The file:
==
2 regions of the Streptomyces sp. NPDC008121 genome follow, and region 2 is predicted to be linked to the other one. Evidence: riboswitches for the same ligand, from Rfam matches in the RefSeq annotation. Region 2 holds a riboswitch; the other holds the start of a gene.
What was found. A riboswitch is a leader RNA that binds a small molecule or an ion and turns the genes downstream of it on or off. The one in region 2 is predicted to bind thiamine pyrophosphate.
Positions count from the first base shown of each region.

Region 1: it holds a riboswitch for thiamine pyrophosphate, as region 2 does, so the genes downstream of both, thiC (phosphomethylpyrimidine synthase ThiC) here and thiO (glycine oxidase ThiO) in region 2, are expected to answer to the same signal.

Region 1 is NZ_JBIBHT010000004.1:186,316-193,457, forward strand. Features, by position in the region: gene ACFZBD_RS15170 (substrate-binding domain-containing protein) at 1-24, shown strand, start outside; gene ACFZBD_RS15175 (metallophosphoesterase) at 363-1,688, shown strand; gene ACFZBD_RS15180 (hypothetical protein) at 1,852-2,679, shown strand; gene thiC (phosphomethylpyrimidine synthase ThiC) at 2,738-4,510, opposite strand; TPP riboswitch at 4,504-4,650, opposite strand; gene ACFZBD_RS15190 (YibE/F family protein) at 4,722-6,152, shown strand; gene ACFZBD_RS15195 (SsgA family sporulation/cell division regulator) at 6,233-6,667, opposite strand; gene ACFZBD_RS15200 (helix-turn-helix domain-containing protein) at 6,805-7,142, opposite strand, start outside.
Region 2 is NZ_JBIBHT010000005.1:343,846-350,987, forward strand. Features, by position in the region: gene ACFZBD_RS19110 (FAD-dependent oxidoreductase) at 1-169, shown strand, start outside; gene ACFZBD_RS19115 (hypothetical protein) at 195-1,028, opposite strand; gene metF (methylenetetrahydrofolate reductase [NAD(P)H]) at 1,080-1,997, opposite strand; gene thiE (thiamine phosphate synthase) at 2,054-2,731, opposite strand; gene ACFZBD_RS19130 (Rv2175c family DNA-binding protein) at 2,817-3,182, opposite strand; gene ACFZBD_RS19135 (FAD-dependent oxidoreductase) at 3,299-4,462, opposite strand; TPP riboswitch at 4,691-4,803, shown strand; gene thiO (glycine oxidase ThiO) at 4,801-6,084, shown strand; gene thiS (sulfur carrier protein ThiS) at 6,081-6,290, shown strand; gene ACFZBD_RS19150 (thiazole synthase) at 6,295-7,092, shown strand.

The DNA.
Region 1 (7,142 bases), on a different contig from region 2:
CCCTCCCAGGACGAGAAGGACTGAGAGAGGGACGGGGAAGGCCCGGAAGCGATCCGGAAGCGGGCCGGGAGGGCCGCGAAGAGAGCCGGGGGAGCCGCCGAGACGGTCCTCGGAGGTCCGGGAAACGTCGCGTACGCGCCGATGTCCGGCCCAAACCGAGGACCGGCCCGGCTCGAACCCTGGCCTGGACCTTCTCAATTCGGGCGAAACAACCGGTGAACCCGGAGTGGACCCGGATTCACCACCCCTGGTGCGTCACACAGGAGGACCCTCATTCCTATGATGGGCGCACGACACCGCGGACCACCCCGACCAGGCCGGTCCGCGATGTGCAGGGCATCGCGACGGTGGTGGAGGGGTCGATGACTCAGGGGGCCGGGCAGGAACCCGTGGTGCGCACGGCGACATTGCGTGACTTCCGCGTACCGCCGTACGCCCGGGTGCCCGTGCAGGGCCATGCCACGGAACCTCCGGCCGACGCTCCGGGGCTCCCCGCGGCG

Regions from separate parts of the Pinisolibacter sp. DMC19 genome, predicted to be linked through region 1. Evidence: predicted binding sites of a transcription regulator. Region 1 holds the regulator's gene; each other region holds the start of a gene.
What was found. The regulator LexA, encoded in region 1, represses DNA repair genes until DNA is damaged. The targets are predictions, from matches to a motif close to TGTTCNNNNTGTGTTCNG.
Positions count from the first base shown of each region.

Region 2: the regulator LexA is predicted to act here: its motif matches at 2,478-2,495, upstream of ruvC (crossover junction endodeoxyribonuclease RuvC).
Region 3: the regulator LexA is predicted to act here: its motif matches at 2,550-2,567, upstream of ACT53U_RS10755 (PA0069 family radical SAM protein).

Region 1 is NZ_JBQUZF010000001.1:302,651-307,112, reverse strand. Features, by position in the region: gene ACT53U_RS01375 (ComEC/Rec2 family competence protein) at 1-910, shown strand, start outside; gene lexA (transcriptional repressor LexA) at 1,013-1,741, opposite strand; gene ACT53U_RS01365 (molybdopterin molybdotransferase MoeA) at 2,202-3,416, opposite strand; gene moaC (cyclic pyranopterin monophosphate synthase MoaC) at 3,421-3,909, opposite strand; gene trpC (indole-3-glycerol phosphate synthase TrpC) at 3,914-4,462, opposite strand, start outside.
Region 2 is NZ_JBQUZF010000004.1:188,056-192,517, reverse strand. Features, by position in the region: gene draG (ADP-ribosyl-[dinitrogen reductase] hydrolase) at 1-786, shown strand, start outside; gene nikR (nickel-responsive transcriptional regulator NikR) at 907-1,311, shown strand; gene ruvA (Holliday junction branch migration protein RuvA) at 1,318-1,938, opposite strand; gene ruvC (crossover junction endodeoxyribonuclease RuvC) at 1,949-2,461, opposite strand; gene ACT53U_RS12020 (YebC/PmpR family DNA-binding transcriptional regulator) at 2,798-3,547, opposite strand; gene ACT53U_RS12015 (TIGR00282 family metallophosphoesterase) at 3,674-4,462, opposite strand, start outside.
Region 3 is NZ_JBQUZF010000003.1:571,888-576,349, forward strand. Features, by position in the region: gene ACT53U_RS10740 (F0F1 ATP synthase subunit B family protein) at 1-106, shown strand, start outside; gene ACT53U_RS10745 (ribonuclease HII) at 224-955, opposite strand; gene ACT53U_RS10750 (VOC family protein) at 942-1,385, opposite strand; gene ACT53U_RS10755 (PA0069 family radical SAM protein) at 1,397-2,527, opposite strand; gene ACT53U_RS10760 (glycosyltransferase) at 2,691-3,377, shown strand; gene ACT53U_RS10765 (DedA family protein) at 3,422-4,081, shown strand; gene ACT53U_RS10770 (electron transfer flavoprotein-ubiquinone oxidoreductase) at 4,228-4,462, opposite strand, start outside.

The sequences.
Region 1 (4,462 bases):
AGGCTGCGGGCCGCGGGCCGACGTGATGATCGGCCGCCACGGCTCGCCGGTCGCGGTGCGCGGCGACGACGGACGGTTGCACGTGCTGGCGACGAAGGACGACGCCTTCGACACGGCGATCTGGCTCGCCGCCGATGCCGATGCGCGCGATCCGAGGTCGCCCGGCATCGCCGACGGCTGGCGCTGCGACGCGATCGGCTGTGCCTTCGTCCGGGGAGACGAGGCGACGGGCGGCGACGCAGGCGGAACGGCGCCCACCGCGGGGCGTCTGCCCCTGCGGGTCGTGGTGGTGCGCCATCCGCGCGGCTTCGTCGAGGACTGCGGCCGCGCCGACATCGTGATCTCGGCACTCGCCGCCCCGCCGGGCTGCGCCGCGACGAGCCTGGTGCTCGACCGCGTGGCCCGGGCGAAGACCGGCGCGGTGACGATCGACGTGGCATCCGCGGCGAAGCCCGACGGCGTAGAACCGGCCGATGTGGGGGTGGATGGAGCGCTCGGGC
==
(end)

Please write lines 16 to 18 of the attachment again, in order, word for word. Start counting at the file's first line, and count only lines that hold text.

Region 2 is NZ_JBQUZF010000004.1:188,056-192,517, reverse strand. Features, by position in the region: gene draG (ADP-ribosyl-[dinitrogen reductase] hydrolase) at 1-786, shown strand, start outside; gene nikR (nickel-responsive transcriptional regulator NikR) at 907-1,311, shown strand; gene ruvA (Holliday junction branch migration protein RuvA) at 1,318-1,938, opposite strand; gene ruvC (crossover junction endodeoxyribonuclease RuvC) at 1,949-2,461, opposite strand; gene ACT53U_RS12020 (YebC/PmpR family DNA-binding transcriptional regulator) at 2,798-3,547, opposite strand; gene ACT53U_RS12015 (TIGR00282 family metallophosphoesterase) at 3,674-4,462, opposite strand, start outside.
Region 3 is NZ_JBQUZF010000003.1:571,888-576,349, forward strand. Features, by position in the region: gene ACT53U_RS10740 (F0F1 ATP synthase subunit B family protein) at 1-106, shown strand, start outside; gene ACT53U_RS10745 (ribonuclease HII) at 224-955, opposite strand; gene ACT53U_RS10750 (VOC family protein) at 942-1,385, opposite strand; gene ACT53U_RS10755 (PA0069 family radical SAM protein) at 1,397-2,527, opposite strand; gene ACT53U_RS10760 (glycosyltransferase) at 2,691-3,377, shown strand; gene ACT53U_RS10765 (DedA family protein) at 3,422-4,081, shown strand; gene ACT53U_RS10770 (electron transfer flavoprotein-ubiquinone oxidoreductase) at 4,228-4,462, opposite strand, start outside.

The sequences.